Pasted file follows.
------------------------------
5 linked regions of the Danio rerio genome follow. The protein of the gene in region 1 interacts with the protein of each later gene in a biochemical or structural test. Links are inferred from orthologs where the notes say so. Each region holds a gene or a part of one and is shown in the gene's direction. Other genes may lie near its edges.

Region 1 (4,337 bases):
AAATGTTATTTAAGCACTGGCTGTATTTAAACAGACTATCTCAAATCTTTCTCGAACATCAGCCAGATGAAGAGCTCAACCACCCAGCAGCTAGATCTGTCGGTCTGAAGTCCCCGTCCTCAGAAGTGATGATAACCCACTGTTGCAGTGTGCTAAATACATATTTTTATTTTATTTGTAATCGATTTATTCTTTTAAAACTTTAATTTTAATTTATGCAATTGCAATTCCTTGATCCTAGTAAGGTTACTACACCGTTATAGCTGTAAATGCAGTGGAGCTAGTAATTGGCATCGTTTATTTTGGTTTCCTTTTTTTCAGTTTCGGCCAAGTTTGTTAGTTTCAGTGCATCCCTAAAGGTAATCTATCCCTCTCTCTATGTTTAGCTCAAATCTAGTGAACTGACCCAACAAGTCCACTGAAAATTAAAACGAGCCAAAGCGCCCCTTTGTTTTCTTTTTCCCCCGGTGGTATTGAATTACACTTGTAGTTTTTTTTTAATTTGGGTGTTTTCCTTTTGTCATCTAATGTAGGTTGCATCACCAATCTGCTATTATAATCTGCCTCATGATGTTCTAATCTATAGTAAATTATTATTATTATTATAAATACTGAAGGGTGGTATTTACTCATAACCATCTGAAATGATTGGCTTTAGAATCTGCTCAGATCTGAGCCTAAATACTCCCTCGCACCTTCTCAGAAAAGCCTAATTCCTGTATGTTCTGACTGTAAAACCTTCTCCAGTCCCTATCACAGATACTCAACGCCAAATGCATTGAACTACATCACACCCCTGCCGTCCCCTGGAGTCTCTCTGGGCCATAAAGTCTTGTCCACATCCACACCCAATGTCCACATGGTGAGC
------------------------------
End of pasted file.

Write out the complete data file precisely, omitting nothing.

5 linked regions of the Danio rerio genome follow. The protein of the gene in region 1 interacts with the protein of each later gene in a biochemical or structural test. Links are inferred from orthologs where the notes say so. Each region holds a gene or a part of one and is shown in the gene's direction. Other genes may lie near its edges.

Region 1 (4,337 bases):
AAATGTTATTTAAGCACTGGCTGTATTTAAACAGACTATCTCAAATCTTTCTCGAACATCAGCCAGATGAAGAGCTCAACCACCCAGCAGCTAGATCTGTCGGTCTGAAGTCCCCGTCCTCAGAAGTGATGATAACCCACTGTTGCAGTGTGCTAAATACATATTTTTATTTTATTTGTAATCGATTTATTCTTTTAAAACTTTAATTTTAATTTATGCAATTGCAATTCCTTGATCCTAGTAAGGTTACTACACCGTTATAGCTGTAAATGCAGTGGAGCTAGTAATTGGCATCGTTTATTTTGGTTTCCTTTTTTTCAGTTTCGGCCAAGTTTGTTAGTTTCAGTGCATCCCTAAAGGTAATCTATCCCTCTCTCTATGTTTAGCTCAAATCTAGTGAACTGACCCAACAAGTCCACTGAAAATTAAAACGAGCCAAAGCGCCCCTTTGTTTTCTTTTTCCCCCGGTGGTATTGAATTACACTTGTAGTTTTTTTTTAATTTGGGTGTTTTCCTTTTGTCATCTAATGTAGGTTGCATCACCAATCTGCTATTATAATCTGCCTCATGATGTTCTAATCTATAGTAAATTATTATTATTATTATAAATACTGAAGGGTGGTATTTACTCATAACCATCTGAAATGATTGGCTTTAGAATCTGCTCAGATCTGAGCCTAAATACTCCCTCGCACCTTCTCAGAAAAGCCTAATTCCTGTATGTTCTGACTGTAAAACCTTCTCCAGTCCCTATCACAGATACTCAACGCCAAATGCATTGAACTACATCACACCCCTGCCGTCCCCTGGAGTCTCTCTGGGCCATAAAGTCTTGTCCACATCCACACCCAATGTCCACATGGTGAGC